Optoma H79 DLP Projector Testing and Calibration

Testing and Calibration: Optoma H79

Thomas J. Norton

On multiburst patterns from my AccuPel HDG-3000 HD test pattern generator from either its component or DVI output, the 480i and 480p luminance responses extended out to the highest frequency burst: 6.75MHz for 480i, and 13.5MHz for 480p. Some noise was visible in the 6.75MHz burst in 480i. 720p extended out to 37.1MHz, though with some unevenness visible at that frequency. 1080i, however, did not reproduce 37.1MHz, only the burst below it was clearly reproduced (18.5MHz).

The de-interlacer built into the Optoma performs its de-interlacing function as well as any de-interlacing technology we've seen built into a projector. It quickly captured the unflagged 3:2 pulldown on my Faroudja test DVD, handled the waving flag without a trace of jagged edges, and showed no lines or blurring on mixed content (film-over-video or video-over-film). On the HQV Benchmark test DVD it passed both jagged-edge tests with excellent scores, displayed good resolution on the detail test, had very low noise, and passed the difficult bleacher test after taking about a half-second to lock onto the image.

The projector would not, however, accept a 480i DVI input, so if you use the DVI input for DVD, you will be limited to the performance of the de-interlacer built into the player with a 480p connection, and also the scaler, if you set up the player for a 720p DVI output.

All of my measurements were, by necessity, made on a projector with a limited time on the lamp (just over 30 hours) This was a different sample from the one Steven auditioned. After calibration, I measured a peak contrast (peak full-field white vs video black) of 1926 (15.41 foot-Lamberts peak white, 0.008fL video black) on my 78-inch-wide Stewart Studiotek 130 screen.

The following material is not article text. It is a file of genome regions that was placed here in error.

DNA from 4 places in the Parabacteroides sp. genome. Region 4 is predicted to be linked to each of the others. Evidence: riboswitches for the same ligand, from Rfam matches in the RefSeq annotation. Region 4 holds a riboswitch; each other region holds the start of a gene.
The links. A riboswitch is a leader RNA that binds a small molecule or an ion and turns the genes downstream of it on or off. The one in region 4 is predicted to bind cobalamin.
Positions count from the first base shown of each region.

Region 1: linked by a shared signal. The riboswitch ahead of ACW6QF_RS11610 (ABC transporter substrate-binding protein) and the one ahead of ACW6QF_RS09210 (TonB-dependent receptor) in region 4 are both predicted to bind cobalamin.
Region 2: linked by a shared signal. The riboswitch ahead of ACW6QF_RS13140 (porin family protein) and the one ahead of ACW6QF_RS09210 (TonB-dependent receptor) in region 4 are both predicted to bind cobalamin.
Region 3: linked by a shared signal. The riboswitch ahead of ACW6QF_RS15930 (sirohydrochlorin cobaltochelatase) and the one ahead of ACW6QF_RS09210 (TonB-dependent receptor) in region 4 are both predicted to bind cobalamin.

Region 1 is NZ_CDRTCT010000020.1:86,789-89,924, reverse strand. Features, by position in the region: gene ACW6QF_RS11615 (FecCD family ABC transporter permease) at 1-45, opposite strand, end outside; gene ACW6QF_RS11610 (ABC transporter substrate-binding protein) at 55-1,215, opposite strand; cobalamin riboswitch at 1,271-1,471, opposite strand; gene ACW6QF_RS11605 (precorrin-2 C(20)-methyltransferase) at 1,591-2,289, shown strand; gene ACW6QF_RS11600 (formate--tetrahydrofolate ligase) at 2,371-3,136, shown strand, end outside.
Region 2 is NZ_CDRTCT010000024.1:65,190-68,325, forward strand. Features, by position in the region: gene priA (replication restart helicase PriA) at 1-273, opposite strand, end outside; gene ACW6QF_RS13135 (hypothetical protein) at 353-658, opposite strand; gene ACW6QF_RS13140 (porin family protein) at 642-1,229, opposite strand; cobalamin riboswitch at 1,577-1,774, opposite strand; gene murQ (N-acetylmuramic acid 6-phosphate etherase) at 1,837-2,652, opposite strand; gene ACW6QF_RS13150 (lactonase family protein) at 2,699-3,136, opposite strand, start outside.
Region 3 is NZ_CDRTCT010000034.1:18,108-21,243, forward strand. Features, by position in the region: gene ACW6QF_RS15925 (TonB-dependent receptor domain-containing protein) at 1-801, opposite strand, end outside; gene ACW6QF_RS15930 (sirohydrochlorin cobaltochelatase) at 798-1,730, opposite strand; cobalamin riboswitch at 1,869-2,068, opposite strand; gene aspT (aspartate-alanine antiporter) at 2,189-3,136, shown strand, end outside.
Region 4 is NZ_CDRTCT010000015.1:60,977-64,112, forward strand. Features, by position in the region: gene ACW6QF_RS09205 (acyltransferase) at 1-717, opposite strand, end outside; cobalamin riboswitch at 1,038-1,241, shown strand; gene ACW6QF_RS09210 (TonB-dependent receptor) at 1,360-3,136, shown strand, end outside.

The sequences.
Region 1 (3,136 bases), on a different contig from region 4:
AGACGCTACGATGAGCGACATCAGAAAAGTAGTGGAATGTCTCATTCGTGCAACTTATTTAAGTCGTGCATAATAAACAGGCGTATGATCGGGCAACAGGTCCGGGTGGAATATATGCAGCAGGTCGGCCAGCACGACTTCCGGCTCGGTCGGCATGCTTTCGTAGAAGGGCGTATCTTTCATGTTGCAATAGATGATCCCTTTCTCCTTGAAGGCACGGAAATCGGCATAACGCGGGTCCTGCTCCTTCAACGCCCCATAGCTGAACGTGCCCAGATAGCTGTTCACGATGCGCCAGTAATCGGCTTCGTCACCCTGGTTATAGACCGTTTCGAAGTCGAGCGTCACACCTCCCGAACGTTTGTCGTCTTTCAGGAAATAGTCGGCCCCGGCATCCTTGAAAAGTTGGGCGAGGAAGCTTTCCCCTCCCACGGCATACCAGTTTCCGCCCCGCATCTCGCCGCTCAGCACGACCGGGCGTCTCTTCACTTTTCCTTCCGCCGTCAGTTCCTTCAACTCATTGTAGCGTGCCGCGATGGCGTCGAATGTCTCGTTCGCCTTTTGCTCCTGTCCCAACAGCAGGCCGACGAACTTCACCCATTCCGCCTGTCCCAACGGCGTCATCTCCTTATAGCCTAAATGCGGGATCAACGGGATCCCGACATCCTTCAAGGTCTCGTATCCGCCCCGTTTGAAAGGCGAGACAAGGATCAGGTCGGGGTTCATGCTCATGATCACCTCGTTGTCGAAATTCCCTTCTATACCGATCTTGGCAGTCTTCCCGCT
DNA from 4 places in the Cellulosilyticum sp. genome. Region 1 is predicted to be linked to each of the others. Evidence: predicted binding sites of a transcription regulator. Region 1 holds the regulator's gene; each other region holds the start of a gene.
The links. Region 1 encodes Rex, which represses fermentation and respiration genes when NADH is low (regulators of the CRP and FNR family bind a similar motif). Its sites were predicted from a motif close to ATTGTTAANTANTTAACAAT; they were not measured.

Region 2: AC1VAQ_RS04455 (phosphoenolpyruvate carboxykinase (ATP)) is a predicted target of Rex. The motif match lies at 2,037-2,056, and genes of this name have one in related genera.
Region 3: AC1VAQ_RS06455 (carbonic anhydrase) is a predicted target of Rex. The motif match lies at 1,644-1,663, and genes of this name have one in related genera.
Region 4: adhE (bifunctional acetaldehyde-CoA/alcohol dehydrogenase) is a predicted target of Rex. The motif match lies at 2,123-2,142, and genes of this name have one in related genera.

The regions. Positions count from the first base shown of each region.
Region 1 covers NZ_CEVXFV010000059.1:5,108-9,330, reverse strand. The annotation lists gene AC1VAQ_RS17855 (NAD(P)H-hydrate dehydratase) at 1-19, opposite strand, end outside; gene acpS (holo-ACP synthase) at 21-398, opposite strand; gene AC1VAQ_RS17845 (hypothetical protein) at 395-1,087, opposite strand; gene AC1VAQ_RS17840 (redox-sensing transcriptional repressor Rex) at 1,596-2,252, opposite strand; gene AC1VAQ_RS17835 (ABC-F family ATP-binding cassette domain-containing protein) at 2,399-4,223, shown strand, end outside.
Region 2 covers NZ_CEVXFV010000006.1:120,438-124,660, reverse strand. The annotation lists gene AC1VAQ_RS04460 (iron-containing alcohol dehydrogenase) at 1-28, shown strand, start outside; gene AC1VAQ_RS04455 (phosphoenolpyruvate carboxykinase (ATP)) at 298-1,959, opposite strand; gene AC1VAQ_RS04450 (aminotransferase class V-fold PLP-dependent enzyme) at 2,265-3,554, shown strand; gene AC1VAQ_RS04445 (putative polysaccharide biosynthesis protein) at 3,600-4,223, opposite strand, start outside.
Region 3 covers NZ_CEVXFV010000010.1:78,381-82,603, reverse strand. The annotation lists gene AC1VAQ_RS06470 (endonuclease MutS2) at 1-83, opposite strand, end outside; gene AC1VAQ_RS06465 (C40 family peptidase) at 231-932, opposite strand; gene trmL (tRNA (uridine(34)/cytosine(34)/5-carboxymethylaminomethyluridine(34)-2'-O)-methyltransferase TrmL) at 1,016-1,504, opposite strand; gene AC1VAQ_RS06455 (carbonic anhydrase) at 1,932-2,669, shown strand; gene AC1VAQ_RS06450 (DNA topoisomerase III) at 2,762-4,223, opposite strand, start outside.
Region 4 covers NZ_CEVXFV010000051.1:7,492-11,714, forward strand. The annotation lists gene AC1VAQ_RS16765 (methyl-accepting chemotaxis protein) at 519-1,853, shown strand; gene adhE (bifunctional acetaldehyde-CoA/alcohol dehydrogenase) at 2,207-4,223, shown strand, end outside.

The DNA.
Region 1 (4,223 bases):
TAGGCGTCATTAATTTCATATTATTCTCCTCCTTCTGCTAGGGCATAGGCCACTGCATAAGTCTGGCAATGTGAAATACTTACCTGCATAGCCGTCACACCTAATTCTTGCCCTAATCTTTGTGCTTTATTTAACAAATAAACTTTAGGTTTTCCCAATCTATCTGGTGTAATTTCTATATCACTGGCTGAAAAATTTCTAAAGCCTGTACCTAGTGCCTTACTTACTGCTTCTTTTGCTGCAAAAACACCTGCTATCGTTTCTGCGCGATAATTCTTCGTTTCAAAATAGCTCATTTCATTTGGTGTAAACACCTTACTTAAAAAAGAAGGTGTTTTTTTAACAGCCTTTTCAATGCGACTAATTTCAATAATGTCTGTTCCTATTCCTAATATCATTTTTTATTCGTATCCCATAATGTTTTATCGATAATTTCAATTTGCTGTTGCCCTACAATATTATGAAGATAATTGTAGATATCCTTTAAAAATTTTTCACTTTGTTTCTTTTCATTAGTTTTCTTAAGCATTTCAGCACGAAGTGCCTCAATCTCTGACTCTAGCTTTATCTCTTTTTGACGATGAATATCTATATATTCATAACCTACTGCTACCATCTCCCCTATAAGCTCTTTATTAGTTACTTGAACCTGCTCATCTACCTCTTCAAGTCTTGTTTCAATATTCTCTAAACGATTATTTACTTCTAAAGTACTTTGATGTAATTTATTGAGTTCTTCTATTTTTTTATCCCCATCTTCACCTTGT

Overscan with the DVI input measured at or below 1% on all sides. As Steven noted and I confirmed, the projection lens was essentially free of chromatic aberration (viewed at the maximum throwing distance).

The green and blue color points, while not spot-on to the standard, were as near to accurate as we have measured on most DLP projectors. The reds, on the other hand, were quite deep, rich, and more extended than the standard. While not at all unpleasant or unnatural-looking, they weren't an accurate representation of the source material.

The color temperature measurements are shown in the chart. Changes to the color temperature made in the user Advanced Adjustment menu were global—they modified all three preset color temperature selections.

The before readings shown were taken with the color temperature set to 1. This setting was actually the closest to accurate out-of-the-box, but with an excess of green and a droop in color temperature at very low light levels. However, even after calibration there was a subtle but noticeable red push at the dark end, giving flesh tones in dimmer scenes a slightly ruddy glow.

Comment: I agree with Steven's comments about the Optoma's in-normal-use performance. While the H79 can't quite match the best black levels, gray-scale tracking, and detail I've seen in a few considerably more expensive DLP projectors, it provides a consistently fine image.

If I have any complaints at this price level, they are picky ones. I'd like to see color and hue controls on the DVI input. They aren't strictly required, or even theoretically necessary, with DVI, but I've found them useful. Many other projectors provide them.

The manufacturer also went to a lot of effort to design the case to keep stray light from escaping, then installed several bright indicator lights on the outside!